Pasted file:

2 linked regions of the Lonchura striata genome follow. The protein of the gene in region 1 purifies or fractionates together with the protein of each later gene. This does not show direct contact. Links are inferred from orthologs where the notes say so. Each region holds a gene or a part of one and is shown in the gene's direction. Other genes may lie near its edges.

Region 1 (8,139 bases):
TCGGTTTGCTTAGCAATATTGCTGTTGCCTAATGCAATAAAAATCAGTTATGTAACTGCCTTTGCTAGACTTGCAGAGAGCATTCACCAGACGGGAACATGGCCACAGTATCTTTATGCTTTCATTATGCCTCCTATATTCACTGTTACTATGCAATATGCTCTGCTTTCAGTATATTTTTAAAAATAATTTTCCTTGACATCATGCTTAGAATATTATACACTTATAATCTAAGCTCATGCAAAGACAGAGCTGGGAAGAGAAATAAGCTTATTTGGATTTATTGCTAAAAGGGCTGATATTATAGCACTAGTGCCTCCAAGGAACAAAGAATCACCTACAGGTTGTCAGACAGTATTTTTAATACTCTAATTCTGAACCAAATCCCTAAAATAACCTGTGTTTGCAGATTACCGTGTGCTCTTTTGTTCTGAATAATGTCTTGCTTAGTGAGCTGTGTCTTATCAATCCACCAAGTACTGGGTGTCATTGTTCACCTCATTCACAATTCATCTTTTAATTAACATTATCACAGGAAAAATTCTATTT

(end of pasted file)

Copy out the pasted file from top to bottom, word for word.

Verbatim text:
2 linked regions of the Lonchura striata genome follow. The protein of the gene in region 1 purifies or fractionates together with the protein of each later gene. This does not show direct contact. Links are inferred from orthologs where the notes say so. Each region holds a gene or a part of one and is shown in the gene's direction. Other genes may lie near its edges.

Region 1 (8,139 bases):
TCGGTTTGCTTAGCAATATTGCTGTTGCCTAATGCAATAAAAATCAGTTATGTAACTGCCTTTGCTAGACTTGCAGAGAGCATTCACCAGACGGGAACATGGCCACAGTATCTTTATGCTTTCATTATGCCTCCTATATTCACTGTTACTATGCAATATGCTCTGCTTTCAGTATATTTTTAAAAATAATTTTCCTTGACATCATGCTTAGAATATTATACACTTATAATCTAAGCTCATGCAAAGACAGAGCTGGGAAGAGAAATAAGCTTATTTGGATTTATTGCTAAAAGGGCTGATATTATAGCACTAGTGCCTCCAAGGAACAAAGAATCACCTACAGGTTGTCAGACAGTATTTTTAATACTCTAATTCTGAACCAAATCCCTAAAATAACCTGTGTTTGCAGATTACCGTGTGCTCTTTTGTTCTGAATAATGTCTTGCTTAGTGAGCTGTGTCTTATCAATCCACCAAGTACTGGGTGTCATTGTTCACCTCATTCACAATTCATCTTTTAATTAACATTATCACAGGAAAAATTCTATTT